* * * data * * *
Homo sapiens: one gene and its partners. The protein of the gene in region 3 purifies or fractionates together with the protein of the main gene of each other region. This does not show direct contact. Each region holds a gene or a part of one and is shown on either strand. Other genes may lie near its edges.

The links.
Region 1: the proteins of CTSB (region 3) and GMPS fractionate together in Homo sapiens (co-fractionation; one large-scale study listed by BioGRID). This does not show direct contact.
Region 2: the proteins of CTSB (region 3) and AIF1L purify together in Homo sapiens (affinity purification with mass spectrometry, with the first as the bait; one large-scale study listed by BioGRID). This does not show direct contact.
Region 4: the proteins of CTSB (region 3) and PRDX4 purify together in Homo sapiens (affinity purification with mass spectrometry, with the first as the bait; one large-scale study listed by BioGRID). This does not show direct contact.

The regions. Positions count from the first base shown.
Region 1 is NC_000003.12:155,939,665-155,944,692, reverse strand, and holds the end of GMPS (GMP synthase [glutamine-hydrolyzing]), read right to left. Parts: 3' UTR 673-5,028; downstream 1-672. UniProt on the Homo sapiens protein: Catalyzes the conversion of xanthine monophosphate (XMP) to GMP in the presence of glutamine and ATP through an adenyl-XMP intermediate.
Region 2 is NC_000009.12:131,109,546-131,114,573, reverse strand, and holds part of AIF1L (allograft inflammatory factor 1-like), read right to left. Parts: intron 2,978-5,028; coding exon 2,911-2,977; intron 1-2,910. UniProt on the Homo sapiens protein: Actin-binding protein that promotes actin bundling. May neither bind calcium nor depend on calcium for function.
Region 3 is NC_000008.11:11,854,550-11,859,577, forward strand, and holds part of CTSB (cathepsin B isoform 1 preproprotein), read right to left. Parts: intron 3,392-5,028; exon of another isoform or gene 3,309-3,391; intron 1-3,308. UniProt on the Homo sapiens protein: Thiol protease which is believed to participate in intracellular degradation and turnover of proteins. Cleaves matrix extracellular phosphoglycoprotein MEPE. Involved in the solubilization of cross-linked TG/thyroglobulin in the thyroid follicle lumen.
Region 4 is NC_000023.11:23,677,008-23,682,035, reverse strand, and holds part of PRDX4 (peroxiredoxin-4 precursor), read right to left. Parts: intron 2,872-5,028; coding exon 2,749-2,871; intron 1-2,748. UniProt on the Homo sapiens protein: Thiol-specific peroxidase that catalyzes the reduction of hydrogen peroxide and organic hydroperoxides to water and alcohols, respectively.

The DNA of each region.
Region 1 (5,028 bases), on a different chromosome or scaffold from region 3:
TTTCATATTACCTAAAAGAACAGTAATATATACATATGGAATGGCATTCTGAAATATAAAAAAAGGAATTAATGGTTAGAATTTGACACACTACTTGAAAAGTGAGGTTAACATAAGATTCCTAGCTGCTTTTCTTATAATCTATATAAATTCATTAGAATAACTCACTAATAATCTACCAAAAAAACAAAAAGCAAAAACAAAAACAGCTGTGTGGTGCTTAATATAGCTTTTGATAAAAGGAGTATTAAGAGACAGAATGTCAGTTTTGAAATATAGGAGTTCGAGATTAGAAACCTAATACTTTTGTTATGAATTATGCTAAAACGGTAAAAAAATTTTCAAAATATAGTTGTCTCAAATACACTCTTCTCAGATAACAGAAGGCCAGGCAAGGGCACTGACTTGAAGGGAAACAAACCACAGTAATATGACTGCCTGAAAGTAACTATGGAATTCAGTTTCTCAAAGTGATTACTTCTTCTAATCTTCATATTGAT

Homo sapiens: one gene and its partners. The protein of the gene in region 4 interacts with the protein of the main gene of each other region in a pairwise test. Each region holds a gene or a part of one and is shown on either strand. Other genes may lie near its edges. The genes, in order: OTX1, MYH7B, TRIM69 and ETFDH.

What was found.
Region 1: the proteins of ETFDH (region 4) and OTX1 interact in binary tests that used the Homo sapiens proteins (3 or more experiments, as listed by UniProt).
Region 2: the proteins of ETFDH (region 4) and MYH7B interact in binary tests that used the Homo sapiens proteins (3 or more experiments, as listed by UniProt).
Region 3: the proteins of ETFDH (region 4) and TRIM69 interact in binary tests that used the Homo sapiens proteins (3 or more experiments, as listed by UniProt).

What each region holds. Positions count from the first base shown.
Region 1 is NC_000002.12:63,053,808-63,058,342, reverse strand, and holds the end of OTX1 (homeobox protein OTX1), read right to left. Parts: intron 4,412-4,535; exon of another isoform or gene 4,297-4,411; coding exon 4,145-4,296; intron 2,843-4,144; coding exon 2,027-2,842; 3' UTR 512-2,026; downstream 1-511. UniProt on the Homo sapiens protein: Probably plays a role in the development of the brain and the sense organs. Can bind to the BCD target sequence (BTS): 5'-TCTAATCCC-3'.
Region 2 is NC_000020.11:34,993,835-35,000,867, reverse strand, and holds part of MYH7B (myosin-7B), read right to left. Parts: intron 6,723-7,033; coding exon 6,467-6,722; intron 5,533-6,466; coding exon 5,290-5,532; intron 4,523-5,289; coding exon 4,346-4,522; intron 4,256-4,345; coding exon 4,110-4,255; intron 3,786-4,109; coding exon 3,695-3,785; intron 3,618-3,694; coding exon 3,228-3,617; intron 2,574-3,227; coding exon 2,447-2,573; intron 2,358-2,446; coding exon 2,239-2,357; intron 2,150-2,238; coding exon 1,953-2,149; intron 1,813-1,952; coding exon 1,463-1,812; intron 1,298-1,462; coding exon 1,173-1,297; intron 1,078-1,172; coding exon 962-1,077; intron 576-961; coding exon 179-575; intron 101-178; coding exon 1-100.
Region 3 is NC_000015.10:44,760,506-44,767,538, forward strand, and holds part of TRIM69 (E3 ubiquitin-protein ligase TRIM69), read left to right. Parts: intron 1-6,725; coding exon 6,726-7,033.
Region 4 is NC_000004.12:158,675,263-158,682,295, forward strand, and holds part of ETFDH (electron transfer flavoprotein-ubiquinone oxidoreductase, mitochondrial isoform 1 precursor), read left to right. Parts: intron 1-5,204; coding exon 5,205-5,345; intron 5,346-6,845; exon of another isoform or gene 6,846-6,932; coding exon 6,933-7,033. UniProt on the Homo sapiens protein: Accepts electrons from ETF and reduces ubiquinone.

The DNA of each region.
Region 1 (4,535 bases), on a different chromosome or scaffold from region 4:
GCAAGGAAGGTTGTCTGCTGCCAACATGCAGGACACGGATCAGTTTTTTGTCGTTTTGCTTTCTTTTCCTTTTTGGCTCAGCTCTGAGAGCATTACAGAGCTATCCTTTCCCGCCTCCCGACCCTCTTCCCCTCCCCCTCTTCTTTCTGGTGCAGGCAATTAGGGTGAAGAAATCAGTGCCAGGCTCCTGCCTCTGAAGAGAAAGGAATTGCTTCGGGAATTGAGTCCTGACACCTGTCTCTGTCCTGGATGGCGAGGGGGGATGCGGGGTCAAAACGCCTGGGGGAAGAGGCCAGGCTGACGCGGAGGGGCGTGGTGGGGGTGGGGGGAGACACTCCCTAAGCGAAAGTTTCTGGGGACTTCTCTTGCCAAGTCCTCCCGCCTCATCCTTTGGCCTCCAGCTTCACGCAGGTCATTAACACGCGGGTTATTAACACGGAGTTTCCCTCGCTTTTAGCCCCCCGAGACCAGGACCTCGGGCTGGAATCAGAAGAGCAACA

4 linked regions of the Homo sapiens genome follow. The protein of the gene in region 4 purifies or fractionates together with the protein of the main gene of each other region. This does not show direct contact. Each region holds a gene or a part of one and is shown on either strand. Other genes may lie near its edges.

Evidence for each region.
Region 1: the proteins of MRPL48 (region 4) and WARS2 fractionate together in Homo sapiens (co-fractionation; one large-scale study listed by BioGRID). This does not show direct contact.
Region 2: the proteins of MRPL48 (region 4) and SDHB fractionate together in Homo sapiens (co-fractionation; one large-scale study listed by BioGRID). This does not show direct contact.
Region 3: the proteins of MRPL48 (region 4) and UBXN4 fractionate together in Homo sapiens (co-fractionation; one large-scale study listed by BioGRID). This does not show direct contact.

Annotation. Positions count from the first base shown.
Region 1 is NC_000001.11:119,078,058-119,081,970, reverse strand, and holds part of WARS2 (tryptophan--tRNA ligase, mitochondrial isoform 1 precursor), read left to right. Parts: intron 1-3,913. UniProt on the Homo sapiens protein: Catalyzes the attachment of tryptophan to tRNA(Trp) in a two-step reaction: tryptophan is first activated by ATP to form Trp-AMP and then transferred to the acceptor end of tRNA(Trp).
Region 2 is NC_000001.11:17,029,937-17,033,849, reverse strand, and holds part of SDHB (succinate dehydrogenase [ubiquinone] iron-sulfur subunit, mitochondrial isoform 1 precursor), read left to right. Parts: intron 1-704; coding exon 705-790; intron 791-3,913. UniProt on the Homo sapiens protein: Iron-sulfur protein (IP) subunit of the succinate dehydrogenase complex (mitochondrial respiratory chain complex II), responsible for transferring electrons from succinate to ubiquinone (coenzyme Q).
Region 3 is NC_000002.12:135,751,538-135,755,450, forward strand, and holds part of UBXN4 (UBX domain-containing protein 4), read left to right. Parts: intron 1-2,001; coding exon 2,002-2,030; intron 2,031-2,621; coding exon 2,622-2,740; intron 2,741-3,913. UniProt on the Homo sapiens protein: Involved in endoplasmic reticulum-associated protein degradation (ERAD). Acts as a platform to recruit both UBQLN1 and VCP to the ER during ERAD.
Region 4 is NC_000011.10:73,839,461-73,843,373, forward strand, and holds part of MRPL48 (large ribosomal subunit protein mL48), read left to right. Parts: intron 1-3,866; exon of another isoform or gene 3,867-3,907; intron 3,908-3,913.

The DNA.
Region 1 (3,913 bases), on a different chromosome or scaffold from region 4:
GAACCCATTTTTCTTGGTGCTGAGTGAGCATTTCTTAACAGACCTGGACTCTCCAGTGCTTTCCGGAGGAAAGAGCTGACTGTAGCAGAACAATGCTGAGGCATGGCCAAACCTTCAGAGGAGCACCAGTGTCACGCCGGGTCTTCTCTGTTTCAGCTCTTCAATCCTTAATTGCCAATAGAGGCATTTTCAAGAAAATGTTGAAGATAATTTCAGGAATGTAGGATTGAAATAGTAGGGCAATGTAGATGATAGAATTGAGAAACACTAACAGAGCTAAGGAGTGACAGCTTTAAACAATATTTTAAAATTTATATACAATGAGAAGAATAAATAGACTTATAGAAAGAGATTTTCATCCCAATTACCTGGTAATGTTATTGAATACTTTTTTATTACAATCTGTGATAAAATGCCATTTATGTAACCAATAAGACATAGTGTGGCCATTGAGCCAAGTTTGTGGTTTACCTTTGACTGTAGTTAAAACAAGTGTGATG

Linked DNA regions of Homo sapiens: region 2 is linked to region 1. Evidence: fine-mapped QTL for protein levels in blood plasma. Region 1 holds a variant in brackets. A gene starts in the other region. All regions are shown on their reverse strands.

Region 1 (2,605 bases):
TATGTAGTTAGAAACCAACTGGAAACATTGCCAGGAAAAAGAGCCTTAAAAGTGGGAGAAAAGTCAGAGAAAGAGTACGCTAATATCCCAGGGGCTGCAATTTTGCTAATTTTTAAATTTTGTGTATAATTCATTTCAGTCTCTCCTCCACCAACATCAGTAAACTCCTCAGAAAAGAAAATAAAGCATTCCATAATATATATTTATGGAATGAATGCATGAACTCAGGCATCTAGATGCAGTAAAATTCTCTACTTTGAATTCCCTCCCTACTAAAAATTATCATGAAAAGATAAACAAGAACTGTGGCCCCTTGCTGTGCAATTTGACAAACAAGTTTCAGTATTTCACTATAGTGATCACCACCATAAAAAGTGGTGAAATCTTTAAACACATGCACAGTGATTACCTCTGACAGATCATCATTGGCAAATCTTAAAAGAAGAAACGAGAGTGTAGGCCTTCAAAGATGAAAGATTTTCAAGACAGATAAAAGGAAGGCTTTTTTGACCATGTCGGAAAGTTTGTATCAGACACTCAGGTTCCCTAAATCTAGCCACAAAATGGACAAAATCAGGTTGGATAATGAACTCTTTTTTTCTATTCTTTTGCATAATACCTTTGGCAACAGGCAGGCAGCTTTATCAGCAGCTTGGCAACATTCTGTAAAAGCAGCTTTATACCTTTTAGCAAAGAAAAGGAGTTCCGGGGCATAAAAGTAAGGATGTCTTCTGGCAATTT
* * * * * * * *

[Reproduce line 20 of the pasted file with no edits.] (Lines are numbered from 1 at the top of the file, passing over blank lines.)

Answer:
Region 1 is NC_000002.12:63,053,808-63,058,342, reverse strand, and holds the end of OTX1 (homeobox protein OTX1), read right to left. Parts: intron 4,412-4,535; exon of another isoform or gene 4,297-4,411; coding exon 4,145-4,296; intron 2,843-4,144; coding exon 2,027-2,842; 3' UTR 512-2,026; downstream 1-511. UniProt on the Homo sapiens protein: Probably plays a role in the development of the brain and the sense organs. Can bind to the BCD target sequence (BTS): 5'-TCTAATCCC-3'.